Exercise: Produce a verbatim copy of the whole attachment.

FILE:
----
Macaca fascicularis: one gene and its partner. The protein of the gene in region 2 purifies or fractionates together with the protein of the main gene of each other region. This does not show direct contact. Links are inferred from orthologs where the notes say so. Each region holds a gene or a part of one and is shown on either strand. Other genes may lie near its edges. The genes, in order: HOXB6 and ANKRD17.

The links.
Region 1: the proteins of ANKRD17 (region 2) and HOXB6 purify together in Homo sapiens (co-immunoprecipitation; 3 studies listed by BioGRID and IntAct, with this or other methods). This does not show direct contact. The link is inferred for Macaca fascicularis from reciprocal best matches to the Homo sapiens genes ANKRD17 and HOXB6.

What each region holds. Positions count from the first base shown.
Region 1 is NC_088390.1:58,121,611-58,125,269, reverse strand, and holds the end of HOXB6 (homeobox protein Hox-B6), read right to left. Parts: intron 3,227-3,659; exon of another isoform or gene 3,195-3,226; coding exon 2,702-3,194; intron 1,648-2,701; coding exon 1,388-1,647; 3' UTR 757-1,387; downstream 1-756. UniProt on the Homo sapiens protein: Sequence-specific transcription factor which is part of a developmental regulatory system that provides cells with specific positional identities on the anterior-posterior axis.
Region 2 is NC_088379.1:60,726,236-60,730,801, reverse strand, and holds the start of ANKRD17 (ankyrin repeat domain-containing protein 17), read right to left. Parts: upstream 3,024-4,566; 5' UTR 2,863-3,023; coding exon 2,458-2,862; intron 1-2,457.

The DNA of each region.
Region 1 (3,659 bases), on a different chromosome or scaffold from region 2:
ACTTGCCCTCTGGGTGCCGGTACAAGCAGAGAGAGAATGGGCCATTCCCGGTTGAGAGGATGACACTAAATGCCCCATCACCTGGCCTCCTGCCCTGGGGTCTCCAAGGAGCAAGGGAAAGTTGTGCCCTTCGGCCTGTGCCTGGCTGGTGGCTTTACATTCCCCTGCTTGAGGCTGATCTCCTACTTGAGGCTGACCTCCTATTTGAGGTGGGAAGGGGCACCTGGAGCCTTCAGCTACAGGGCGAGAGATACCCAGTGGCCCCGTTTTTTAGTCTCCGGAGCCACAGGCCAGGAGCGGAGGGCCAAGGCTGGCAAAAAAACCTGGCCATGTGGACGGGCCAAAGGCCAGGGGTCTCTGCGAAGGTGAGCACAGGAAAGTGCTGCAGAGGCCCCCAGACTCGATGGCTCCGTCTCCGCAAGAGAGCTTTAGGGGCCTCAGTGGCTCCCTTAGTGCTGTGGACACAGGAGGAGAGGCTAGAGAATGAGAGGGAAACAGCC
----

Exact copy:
Macaca fascicularis: one gene and its partner. The protein of the gene in region 2 purifies or fractionates together with the protein of the main gene of each other region. This does not show direct contact. Links are inferred from orthologs where the notes say so. Each region holds a gene or a part of one and is shown on either strand. Other genes may lie near its edges. The genes, in order: HOXB6 and ANKRD17.

The links.
Region 1: the proteins of ANKRD17 (region 2) and HOXB6 purify together in Homo sapiens (co-immunoprecipitation; 3 studies listed by BioGRID and IntAct, with this or other methods). This does not show direct contact. The link is inferred for Macaca fascicularis from reciprocal best matches to the Homo sapiens genes ANKRD17 and HOXB6.

What each region holds. Positions count from the first base shown.
Region 1 is NC_088390.1:58,121,611-58,125,269, reverse strand, and holds the end of HOXB6 (homeobox protein Hox-B6), read right to left. Parts: intron 3,227-3,659; exon of another isoform or gene 3,195-3,226; coding exon 2,702-3,194; intron 1,648-2,701; coding exon 1,388-1,647; 3' UTR 757-1,387; downstream 1-756. UniProt on the Homo sapiens protein: Sequence-specific transcription factor which is part of a developmental regulatory system that provides cells with specific positional identities on the anterior-posterior axis.
Region 2 is NC_088379.1:60,726,236-60,730,801, reverse strand, and holds the start of ANKRD17 (ankyrin repeat domain-containing protein 17), read right to left. Parts: upstream 3,024-4,566; 5' UTR 2,863-3,023; coding exon 2,458-2,862; intron 1-2,457.

The DNA of each region.
Region 1 (3,659 bases), on a different chromosome or scaffold from region 2:
ACTTGCCCTCTGGGTGCCGGTACAAGCAGAGAGAGAATGGGCCATTCCCGGTTGAGAGGATGACACTAAATGCCCCATCACCTGGCCTCCTGCCCTGGGGTCTCCAAGGAGCAAGGGAAAGTTGTGCCCTTCGGCCTGTGCCTGGCTGGTGGCTTTACATTCCCCTGCTTGAGGCTGATCTCCTACTTGAGGCTGACCTCCTATTTGAGGTGGGAAGGGGCACCTGGAGCCTTCAGCTACAGGGCGAGAGATACCCAGTGGCCCCGTTTTTTAGTCTCCGGAGCCACAGGCCAGGAGCGGAGGGCCAAGGCTGGCAAAAAAACCTGGCCATGTGGACGGGCCAAAGGCCAGGGGTCTCTGCGAAGGTGAGCACAGGAAAGTGCTGCAGAGGCCCCCAGACTCGATGGCTCCGTCTCCGCAAGAGAGCTTTAGGGGCCTCAGTGGCTCCCTTAGTGCTGTGGACACAGGAGGAGAGGCTAGAGAATGAGAGGGAAACAGCC